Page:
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Itanium Awards 2009

Case Study|

One of the toughest challenges in modern scientific computation is the numerical solution of large-scale quantum problems arising from the physics of disordered systems. These problems commonly involve the calculation of eigenvalues and eigenvectors — mathematical entities used to describe the energies and spatial distribution of charged particles, for example. These calculations may often expand to the simultaneous solution of several million equations with several million unknowns.

At the Centre for Scientific Computing at the University of Warwick, an international team of scientists has demonstrated a greatly improved computational approach for these types of calculations, using an important and common scientific problem: finding eigenvalues and eigenvectors of large, sparse, symmetric and highly indefinite matrices. These matrices may contain as many as hundreds of millions of rows and columns, making the calculation of a solution impossible only a few years ago.

Using an SGI Altix* supercomputer running Intel®Itanium®processors, the team developed computational improvements that boost performance by orders of magnitude over previous approaches, while also optimizing memory requirements. To prove their approach, they calculated a 3D map of electron distribution within a material in just three days, 100 times faster than previous attempts.


The numerical solution of large-scale eigenvalue problems is a common problem in quantum physics, exemplified by the Anderson model of localization. This model is important for a wide range of applications, including research in amorphous alloys, semiconductors and DNA. In addition to several million unknowns, these models use underlying structure involving random perturbations that prevent the use of simple preconditioning approaches to simplify the calculations.

To circumvent this problem, the team evaluated how to apply new preconditioning approaches for symmetric, indefinite linear systems and eigenvalue problems with the Anderson model. The team chose two modern eigenvalue solver strategies: Pardiso, a direct solver which includes a “ shift-andinvert” technique, and iterative approaches such as Arpack or JDBSym in combination with the Ilupack factor ization package. By combining and modifying these solvers, the team created an extremely efficient preconditioner for the Anderson model that is memory efficient while at the same time accelerates the eigenvalue computations. Optimized for the 64-bit Itanium®-based platform, the resulting solution can calculate interior eigenvalues and eigenvectors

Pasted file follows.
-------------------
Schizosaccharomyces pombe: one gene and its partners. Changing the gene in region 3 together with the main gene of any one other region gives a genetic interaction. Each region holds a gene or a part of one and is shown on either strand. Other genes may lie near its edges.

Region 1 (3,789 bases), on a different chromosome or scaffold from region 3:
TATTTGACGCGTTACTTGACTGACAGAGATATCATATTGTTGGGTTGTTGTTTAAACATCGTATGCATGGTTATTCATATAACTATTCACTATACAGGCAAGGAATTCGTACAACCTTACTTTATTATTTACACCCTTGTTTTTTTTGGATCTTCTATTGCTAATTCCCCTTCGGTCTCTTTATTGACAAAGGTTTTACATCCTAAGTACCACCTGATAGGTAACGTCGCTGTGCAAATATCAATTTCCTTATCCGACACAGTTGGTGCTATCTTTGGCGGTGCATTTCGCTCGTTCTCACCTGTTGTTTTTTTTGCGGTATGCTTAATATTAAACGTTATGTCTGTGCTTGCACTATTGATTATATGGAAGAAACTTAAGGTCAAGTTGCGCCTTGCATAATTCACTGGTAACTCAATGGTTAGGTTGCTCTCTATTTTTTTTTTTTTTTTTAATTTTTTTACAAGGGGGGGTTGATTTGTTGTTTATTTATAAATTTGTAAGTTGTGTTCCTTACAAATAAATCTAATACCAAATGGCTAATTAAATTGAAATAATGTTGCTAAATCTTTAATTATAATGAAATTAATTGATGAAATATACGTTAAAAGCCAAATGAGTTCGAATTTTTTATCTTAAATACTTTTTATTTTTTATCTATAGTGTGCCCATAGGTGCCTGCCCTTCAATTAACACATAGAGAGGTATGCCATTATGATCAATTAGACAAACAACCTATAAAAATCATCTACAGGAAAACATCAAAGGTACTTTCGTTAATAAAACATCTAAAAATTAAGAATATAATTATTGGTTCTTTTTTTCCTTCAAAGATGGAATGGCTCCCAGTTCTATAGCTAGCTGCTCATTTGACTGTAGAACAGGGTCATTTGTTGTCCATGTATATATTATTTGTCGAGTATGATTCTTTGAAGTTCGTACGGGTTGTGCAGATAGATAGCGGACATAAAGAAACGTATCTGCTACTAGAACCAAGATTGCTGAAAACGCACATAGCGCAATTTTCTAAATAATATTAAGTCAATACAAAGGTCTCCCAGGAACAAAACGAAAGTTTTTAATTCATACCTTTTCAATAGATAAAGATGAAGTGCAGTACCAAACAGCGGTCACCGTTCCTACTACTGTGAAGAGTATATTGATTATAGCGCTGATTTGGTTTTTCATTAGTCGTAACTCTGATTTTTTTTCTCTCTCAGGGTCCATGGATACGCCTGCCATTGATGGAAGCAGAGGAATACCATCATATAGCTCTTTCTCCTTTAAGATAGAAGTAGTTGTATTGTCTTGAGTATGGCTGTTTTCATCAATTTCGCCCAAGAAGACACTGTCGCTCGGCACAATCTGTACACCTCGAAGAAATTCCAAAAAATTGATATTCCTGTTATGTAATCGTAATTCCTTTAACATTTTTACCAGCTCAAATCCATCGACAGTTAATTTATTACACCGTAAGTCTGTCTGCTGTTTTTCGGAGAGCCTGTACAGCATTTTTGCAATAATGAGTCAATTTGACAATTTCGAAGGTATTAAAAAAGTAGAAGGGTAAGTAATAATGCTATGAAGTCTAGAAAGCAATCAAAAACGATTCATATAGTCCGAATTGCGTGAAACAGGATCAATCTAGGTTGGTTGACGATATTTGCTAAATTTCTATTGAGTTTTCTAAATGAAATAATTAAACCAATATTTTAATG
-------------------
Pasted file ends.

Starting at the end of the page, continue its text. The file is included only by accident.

for an Anderson model several orders of magnitudes faster than traditional algorithms without similar increases in memory requirements.


The performance increase of the new and improved algorithms, combined with the speed of the Itanium®-based supercomputer, makes it possible to solve a class of problems quickly and easily which have until recently been considered far too large. This approach requires only a moderate amount of memory, thus allowing scientists to study the Anderson eigenproblem on significantly larger scales than ever before. For example, it is possible to solve N x N matrices as large as N = 64 · 106columns and rows

in just a few days.

Roughly two years after starting the development of this approach on the Itanium-based Altix supercomputer, the team delivered the world’s largest and most detailed 3D map of the distribution of an electron over a lattice of 42 million atoms. The final solver package, JADAMILU, used in

this algorithmic strategy is now available and already widely used in many high-profile science programs.

The results of the team’s work have appeared in several scientific journals, including the paper “On Large Scale Diagonalization Techniques for the Anderson Model of Localization” in the prestigious SIGEST section of the SIAM Reviews Journal. The editors of SIAM explained that: “as large as the increases in computer speed have been, they have been matched by improvements from more efficient algorithms... [this work] is an example of this tremendous type of algorithmic improvement.”< /font>

It’s also a great example of how Itanium-based systems are solving some of the biggest computational problems in science.

System Configuration

Hardware: SGI Altix* 3700/BX2 with 56 Intel®Itanium®2 processors, 112 GB of main memory.

Operating system: UNIX*

Applications: Executable codes optimized by Intel®V8.1 compiler suite and linked with MKL basic linear algebra subprograms. The sparse direct solver used the OpenMP for parallelization.